The Washington Post Magazine has a package of articles on higher education admissions and marketing, timed to the particular time of year, when high school seniors and their parents (not to mention those of us whose paychecks depend upon their decisions) are anxious.
This article, in particular, caught my attention, since it argued that name-brand private universities werent necessarily worth the expense. Unfortunately, the comparison is with flagship state universities and worth is measured in terms of future career and earning potential. I cant and wont quarrel with the conclusions, such as they are. But I will quarrel with the means of measuring "worth," which seems to set aside (probably as impossible to measure) any consideration of how life-changing or character-building (or "just" character-maintaining) a college education can be. The author is correct that you can get a decent education and build a good career network at any "elite" institution, public or private. Whether your future success depends more on your ambition and innate talent, as opposed what happens within the ivy-covered walls, is another question.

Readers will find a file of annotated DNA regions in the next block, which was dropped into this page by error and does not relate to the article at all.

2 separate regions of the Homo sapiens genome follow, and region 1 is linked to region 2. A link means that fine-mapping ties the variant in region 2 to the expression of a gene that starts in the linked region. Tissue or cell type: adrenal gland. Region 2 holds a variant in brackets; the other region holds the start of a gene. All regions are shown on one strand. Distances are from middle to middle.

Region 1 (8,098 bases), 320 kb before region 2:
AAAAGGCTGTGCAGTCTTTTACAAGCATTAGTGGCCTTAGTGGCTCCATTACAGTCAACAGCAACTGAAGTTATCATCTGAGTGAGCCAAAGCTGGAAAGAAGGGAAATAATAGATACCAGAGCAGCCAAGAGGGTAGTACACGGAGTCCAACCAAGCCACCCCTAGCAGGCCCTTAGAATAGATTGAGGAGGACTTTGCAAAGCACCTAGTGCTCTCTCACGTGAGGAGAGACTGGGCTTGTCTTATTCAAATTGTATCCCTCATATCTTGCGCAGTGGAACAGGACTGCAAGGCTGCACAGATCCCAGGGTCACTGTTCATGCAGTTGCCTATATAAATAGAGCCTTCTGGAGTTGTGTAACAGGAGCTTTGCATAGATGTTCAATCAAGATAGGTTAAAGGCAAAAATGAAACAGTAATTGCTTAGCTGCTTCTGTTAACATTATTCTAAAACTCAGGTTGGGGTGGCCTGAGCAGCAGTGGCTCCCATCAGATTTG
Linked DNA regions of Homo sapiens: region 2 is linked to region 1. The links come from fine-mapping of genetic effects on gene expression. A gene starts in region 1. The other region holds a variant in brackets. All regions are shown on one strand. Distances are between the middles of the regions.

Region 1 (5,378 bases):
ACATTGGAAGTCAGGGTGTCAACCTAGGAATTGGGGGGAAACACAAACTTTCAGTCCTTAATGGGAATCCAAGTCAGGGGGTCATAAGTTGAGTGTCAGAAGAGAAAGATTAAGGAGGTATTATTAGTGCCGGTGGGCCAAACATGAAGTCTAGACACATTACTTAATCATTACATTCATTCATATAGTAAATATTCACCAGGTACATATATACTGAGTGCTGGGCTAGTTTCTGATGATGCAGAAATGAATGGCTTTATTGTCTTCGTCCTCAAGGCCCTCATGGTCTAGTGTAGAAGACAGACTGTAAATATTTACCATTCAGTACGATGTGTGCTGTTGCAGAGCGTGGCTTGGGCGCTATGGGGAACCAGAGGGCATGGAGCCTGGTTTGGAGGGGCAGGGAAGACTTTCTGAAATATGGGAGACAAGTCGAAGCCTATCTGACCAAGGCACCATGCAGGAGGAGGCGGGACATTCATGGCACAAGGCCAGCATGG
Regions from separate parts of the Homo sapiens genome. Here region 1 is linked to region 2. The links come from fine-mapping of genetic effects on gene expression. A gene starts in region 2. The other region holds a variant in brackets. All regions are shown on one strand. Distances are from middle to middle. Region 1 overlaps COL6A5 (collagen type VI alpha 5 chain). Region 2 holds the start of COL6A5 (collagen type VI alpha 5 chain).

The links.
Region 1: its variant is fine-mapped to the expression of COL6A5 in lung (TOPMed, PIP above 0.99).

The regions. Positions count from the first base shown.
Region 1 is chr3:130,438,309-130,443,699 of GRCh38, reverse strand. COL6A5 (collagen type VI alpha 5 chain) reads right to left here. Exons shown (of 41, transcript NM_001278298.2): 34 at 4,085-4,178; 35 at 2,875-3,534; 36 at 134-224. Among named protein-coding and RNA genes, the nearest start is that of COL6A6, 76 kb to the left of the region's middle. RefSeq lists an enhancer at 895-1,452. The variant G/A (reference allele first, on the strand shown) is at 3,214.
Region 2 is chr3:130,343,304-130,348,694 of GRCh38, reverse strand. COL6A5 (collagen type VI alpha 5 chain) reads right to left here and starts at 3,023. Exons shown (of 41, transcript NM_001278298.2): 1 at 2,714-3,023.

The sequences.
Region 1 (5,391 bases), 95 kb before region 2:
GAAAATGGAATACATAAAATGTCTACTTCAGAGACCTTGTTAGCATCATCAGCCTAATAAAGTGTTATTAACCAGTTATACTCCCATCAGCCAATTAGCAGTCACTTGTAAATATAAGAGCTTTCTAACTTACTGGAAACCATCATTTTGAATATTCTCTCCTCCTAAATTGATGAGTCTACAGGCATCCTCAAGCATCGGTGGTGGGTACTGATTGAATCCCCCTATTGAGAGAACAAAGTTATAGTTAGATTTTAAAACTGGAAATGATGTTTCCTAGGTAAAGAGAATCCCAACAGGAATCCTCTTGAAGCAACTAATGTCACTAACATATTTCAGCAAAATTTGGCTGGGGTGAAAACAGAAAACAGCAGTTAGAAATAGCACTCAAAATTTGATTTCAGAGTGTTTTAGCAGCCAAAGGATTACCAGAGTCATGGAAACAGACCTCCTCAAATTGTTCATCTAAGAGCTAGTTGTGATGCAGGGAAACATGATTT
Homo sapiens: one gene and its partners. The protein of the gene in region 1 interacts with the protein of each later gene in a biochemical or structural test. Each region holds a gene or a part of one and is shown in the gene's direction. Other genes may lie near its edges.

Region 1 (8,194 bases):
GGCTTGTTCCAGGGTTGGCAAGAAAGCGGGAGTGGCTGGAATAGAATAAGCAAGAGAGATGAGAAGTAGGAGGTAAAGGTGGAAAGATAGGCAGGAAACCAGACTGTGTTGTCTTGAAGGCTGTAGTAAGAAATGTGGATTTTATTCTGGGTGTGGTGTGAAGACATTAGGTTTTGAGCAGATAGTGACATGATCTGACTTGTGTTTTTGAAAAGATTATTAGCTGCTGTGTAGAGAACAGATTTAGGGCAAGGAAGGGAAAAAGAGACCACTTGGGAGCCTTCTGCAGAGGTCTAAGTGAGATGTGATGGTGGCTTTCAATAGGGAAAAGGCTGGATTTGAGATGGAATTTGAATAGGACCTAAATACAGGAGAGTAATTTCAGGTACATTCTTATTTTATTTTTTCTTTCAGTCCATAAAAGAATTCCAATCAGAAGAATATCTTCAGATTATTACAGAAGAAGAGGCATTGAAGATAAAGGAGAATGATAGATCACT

On the other hand, if college is supposed to put a seal on your character, suiting you to assume the responsibilities of a liberally educated gentleman, gentlewoman, or citizen, then other considerations ought to come to the fore. About these, we learn nothing from the article.